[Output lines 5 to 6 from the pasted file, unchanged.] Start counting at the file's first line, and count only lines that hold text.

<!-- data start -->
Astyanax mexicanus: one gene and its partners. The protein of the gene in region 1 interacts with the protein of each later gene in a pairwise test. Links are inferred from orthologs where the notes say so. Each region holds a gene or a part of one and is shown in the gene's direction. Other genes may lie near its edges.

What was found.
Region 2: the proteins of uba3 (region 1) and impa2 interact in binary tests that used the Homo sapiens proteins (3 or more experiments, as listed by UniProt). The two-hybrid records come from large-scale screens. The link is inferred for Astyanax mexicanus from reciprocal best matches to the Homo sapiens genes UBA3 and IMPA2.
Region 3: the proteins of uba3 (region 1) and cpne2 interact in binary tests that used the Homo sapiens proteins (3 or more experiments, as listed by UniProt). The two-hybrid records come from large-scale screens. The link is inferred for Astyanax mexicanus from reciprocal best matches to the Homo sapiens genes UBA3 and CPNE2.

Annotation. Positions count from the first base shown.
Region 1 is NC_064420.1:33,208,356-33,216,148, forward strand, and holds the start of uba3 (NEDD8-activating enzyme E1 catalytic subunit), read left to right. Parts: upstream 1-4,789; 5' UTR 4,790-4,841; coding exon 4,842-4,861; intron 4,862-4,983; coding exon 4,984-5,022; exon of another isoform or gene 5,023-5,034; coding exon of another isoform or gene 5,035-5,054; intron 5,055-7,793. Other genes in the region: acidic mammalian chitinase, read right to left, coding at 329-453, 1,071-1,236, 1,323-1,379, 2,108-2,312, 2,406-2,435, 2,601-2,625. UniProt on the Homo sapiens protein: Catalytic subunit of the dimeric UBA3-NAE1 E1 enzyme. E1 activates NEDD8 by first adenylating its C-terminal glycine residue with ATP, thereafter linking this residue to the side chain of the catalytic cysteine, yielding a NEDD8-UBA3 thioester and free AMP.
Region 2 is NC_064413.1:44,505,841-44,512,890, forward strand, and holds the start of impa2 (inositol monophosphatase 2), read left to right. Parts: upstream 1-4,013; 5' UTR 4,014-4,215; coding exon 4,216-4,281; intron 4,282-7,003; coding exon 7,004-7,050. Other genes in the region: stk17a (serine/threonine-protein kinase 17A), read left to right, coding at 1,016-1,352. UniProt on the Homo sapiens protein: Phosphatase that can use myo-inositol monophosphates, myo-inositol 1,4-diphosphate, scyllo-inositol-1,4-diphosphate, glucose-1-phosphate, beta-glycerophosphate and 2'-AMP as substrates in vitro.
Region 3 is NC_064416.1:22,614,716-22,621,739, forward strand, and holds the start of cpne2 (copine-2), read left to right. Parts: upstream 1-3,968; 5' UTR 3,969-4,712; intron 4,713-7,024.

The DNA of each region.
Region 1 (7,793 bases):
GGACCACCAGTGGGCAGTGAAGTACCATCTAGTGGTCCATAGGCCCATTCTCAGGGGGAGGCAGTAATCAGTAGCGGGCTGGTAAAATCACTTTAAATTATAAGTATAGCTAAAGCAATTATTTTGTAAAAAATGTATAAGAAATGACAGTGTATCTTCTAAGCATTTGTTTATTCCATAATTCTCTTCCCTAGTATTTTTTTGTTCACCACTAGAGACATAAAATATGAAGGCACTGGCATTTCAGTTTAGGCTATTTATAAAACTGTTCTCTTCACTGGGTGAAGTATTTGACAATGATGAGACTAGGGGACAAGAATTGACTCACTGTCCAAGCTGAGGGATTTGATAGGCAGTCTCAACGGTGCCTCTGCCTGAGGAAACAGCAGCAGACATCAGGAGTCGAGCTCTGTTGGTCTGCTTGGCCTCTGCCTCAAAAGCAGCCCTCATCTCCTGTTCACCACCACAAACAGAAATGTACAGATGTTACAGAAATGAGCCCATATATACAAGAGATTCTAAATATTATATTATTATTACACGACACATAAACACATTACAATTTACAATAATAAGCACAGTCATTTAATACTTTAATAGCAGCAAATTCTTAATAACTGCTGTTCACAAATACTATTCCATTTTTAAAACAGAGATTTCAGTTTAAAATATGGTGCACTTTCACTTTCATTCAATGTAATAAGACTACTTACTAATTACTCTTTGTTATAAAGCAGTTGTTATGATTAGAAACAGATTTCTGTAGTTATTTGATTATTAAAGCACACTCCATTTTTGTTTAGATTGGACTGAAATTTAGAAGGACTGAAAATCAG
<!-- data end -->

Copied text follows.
Annotation. Positions count from the first base shown.
Region 1 is NC_064420.1:33,208,356-33,216,148, forward strand, and holds the start of uba3 (NEDD8-activating enzyme E1 catalytic subunit), read left to right. Parts: upstream 1-4,789; 5' UTR 4,790-4,841; coding exon 4,842-4,861; intron 4,862-4,983; coding exon 4,984-5,022; exon of another isoform or gene 5,023-5,034; coding exon of another isoform or gene 5,035-5,054; intron 5,055-7,793. Other genes in the region: acidic mammalian chitinase, read right to left, coding at 329-453, 1,071-1,236, 1,323-1,379, 2,108-2,312, 2,406-2,435, 2,601-2,625. UniProt on the Homo sapiens protein: Catalytic subunit of the dimeric UBA3-NAE1 E1 enzyme. E1 activates NEDD8 by first adenylating its C-terminal glycine residue with ATP, thereafter linking this residue to the side chain of the catalytic cysteine, yielding a NEDD8-UBA3 thioester and free AMP.